Two authors will manually and independently extract data from included RCTs and insert extracted data into Microsoft Excel spreadsheet. For data presented as graphs or figures only, PlotDigitizer software will be used.20 21
We will contact corresponding authors if reported outcome data are not suitable for quantitative pooling in a meta-analysis.
Discrepancies will be resolved by discussion leading to a consensus, however if a consensus cannot be reached, the third author will be consulted.
Handling missing data
Corresponding authors of included RCTs will be contacted by emails (up to three times if not responding) to try to obtain clarifications and missing data, if necessary.
Risk of bias of individual studies
Cochrane risk of bias (RoB) tool, with seven dimensions, including sequence generation, allocation concealment, blinding of participants and personnel, blinding of outcome assessors, incomplete outcome data, selective outcome reporting and other potential threats to study validity will be used. We will assess RoB in line with instructions from the Cochrane Handbook for Systematic Reviews of Interventions22 to avoid mistakes review authors frequently make when conducting RoB assessments with this tool.23–27 For each study, we will create a RoB domain, which will have a RoB judgement for each domain (high, low or unclear risk) and an accompanying supporting comment to explain the RoB judgement. Two authors will assess RoB independently; discrepancies will be resolved via discussion or involvement of the third author if necessary.
Data analysis will be subdivided based on acute versus chronic pain (defined as pain lasting 3 months or more). Chronic pain will be subdivided to chronic cancer pain and chronic non-cancer pain. Where applicable, we will also conduct analyses based on individual clinical pain syndromes.
Data that are measured with compatible measures, such as Visual Analogue scale and numerical rating scale for pain intensity, and outcome measures for pain reduction using the same percentage (ie, participant‐reported pain relief of 30% or greater, over baseline; participant‐reported pain relief of 50% or greater, over baseline) will be pooled together. Descriptive scales for pain will not be pooled with such scales.
If possible, meta-analysis will be conducted for outcomes that will be reported in more than one homogeneous RCT. Random-effect meta-analysis will be conducted using Cochrane RevMan V.5 software (The Cochrane Collaboration, 2014, The Nordic Cochrane Centre, Copenhagen, Denmark). Unit of analysis will be a randomised individual. If we find crossover study, we will extract data for the first period only. If not possible, narrative synthesis of the finding will be presented/data will be summarised descriptively.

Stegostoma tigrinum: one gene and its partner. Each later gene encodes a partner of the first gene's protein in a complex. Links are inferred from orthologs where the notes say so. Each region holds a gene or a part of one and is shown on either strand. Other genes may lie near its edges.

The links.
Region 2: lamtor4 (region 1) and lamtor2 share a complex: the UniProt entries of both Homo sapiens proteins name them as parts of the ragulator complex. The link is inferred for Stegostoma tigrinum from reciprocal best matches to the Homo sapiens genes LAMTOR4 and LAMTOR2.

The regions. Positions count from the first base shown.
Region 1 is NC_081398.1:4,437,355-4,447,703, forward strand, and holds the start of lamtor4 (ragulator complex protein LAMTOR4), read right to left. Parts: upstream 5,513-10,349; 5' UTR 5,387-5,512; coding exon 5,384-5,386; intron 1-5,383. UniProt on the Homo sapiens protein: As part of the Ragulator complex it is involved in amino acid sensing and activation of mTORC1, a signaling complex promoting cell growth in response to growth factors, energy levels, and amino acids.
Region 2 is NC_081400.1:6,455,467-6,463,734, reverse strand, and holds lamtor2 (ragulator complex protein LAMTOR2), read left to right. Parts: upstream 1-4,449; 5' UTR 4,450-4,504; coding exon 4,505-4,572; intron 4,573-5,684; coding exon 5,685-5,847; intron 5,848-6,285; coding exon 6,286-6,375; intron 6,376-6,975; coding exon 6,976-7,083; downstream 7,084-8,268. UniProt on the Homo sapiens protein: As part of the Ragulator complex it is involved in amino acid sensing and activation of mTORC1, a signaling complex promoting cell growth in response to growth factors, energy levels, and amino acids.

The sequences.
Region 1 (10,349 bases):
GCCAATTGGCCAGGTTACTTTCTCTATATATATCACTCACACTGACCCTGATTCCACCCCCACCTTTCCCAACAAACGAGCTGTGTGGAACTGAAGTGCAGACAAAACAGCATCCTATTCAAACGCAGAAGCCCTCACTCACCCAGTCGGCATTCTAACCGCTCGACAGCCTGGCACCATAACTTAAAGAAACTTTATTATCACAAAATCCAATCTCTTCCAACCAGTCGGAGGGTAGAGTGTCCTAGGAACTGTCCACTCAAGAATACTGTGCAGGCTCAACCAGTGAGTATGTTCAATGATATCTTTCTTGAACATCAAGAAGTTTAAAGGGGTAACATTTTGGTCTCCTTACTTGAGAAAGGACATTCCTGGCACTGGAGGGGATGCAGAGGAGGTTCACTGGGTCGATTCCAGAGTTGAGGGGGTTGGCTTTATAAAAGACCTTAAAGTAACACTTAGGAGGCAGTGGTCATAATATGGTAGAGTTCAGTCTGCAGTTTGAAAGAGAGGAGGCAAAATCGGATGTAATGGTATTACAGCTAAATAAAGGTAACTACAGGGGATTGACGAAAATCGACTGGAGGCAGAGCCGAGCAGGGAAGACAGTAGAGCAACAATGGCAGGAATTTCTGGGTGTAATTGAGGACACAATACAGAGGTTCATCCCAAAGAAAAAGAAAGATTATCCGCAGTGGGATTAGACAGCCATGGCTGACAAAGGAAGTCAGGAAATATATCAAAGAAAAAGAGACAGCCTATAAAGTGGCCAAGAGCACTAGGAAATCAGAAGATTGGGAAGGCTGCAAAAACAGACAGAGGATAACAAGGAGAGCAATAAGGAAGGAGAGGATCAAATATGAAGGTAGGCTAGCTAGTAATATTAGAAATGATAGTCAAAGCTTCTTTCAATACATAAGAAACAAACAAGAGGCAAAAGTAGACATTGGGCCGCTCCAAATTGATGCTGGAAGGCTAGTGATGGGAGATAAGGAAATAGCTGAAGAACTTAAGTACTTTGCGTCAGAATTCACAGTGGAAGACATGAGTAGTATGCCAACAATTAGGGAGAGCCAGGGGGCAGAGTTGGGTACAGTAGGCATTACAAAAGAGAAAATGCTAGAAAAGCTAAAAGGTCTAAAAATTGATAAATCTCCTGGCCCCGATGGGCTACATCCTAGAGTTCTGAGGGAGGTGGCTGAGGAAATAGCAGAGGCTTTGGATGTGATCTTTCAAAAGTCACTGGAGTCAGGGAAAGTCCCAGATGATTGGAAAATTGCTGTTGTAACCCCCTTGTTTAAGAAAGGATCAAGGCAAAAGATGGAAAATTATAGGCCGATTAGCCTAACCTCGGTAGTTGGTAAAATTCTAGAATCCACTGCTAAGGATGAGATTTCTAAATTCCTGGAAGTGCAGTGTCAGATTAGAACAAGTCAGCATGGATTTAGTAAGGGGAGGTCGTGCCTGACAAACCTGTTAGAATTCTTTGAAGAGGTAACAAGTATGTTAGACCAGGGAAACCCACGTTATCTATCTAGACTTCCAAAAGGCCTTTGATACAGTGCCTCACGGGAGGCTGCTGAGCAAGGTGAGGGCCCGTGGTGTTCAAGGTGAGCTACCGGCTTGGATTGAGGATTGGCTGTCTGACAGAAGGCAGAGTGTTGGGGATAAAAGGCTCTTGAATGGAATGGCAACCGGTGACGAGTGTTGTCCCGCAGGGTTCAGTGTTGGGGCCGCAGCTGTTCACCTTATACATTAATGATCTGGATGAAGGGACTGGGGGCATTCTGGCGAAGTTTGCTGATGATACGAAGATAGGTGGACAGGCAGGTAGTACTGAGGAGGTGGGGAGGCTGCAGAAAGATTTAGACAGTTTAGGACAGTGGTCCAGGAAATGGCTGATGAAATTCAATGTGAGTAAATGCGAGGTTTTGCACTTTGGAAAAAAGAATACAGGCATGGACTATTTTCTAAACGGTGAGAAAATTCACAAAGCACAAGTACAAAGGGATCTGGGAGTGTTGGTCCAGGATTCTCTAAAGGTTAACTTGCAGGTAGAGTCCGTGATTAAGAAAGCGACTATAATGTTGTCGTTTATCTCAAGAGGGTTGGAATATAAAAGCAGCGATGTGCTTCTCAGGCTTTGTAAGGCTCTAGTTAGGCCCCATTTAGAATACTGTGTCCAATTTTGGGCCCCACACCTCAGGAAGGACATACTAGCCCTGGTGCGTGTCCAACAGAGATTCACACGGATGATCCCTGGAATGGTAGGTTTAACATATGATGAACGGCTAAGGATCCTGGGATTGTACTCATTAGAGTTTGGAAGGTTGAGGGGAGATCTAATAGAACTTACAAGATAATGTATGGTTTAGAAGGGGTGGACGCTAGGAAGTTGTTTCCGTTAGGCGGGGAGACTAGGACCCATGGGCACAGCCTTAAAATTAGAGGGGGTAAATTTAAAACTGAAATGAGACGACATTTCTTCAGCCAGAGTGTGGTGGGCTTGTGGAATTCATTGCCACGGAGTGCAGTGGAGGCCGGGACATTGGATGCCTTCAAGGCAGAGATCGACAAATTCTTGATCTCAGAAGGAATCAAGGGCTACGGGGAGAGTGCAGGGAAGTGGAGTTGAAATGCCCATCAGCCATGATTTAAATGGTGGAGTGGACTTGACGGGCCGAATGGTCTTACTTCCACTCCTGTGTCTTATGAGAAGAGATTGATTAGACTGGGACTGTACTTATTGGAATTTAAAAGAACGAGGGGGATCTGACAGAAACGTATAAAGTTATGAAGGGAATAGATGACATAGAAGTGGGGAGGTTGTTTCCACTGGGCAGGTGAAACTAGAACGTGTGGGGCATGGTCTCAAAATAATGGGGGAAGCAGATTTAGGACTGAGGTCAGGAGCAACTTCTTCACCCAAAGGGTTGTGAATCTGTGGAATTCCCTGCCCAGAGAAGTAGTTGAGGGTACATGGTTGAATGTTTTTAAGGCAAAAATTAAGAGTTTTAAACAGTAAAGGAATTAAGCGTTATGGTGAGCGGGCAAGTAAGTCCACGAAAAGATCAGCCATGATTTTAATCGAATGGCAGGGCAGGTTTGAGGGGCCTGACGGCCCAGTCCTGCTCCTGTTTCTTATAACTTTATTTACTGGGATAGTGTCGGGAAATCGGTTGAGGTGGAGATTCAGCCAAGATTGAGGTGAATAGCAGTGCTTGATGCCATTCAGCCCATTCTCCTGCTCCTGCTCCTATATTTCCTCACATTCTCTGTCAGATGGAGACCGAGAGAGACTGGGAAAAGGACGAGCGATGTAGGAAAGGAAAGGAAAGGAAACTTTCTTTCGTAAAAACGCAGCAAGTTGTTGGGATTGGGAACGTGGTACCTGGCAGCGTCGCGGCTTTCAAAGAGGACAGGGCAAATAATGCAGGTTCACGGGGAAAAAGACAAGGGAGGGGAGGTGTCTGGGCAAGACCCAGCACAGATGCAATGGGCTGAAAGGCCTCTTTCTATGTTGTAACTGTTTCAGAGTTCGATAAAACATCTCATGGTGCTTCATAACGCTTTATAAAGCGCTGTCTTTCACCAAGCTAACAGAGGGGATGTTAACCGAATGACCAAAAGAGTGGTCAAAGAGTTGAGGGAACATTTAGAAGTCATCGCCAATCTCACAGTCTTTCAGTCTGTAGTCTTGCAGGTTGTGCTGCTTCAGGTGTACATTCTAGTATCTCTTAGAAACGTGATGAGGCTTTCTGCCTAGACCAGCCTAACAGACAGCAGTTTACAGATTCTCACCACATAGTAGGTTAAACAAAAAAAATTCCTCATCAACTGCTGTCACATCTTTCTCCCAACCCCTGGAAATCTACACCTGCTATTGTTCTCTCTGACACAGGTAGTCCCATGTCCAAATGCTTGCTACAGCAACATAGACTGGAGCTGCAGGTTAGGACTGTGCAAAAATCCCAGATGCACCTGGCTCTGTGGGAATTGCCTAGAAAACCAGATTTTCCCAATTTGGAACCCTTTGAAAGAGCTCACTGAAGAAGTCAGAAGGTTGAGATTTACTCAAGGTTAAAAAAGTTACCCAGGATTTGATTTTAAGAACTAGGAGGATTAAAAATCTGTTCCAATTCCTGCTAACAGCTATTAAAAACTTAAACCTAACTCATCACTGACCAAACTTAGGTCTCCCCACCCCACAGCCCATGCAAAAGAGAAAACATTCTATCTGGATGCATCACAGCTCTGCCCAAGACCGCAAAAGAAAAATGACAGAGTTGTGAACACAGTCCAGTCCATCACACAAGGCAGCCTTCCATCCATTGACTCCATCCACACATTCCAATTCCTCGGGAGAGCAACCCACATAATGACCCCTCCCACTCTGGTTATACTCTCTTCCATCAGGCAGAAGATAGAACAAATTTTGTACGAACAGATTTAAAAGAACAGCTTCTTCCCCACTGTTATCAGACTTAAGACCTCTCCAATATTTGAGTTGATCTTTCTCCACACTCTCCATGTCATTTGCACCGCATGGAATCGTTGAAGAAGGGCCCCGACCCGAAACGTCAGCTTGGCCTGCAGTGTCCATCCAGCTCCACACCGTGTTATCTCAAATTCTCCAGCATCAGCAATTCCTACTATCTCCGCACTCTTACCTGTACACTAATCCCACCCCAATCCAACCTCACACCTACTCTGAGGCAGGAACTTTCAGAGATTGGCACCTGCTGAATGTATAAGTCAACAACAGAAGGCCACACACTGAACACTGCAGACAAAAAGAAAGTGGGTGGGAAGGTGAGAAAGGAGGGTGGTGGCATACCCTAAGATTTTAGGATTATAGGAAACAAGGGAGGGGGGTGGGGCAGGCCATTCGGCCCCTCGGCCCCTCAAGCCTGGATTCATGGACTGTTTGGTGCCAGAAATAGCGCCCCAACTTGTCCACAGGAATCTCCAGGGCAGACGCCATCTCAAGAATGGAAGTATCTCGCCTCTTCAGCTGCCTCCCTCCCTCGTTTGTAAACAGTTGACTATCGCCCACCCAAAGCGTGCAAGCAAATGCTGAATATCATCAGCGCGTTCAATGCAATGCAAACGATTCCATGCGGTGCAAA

We will report dichotomous data using risk ratio and risk difference with respective 95% confidence interval (CI). We will report continuous data using mean difference with 95% CI. We will assess heterogeneity by using the I² statistic in RevMan 5 in order to ensure that pooling of data will be valid. We will grade the degree of heterogeneity as: low, moderate and high, corresponding to the I² values of 25%, 50% and 75%, respectively. If we find substantial heterogeneity, we will explore its potential causes in subgroup and sensitivity analyses. The following a priori variables that may cause or explain heterogeneity, for which subgroup analyses will be conducted if there will be sufficient data available, are: (1) studies with high RoB (defined as studies with at least one judgement for high risk in the key RoB domains, and as key RoB domains we defined random sequence generation, allocation concealment, blinding of participants and personnel and blinding of outcome assessors), (2) commercial funding and (3) different doses.
Sensitivity analysis will be conducted to explore the effect of studies with high RoB that will be judged as having high RoB in one or more of the following key domains: sequence generation, allocation concealment, blinding of participants and personnel and blinding of outcome assessors.
We will use MedCalc (MedCalc, Mariakerke, Belgium) to analyse descriptive statistics if necessary. We will use Cochrane’s RevMan V.5 for data synthesis in an SR, if applicable.
RoB while conducting an SR will be minimised by using two duplicate authors for each crucial step in methodology.
If we will be able to pool more than 10 trials, we will create and examine a funnel plot to explore possible publication bias.
Ethics and dissemination
This SR will include only data collection from trial reports; therefore, an ethical approval will not be sought. We will publish the protocol and our findings in peer-reviewed journals.
We registered our SR protocol in PROSPERO on 26 November 2018. First draft of this manuscript containing SR protocol was finalised on 7 February 2019 and submitted to the BMJ Open. The review did not progress any further from the draft protocol. We anticipate to start conducting the review only after receiving final reviewers’ comments.
Contributors ZMK designed the systematic review protocol with the support of LP. ZMK prepared the first draft. SD and LP reviewed and revised the first draft. All authors read and approved the final protocol manuscript.
Funding The authors have not declared a specific grant for this research from any funding agency in the public, commercial or not-for-profit sectors.
Competing interests None declared.
Patient consent for publication Not required.
Provenance and peer review Not commissioned; externally peer reviewed.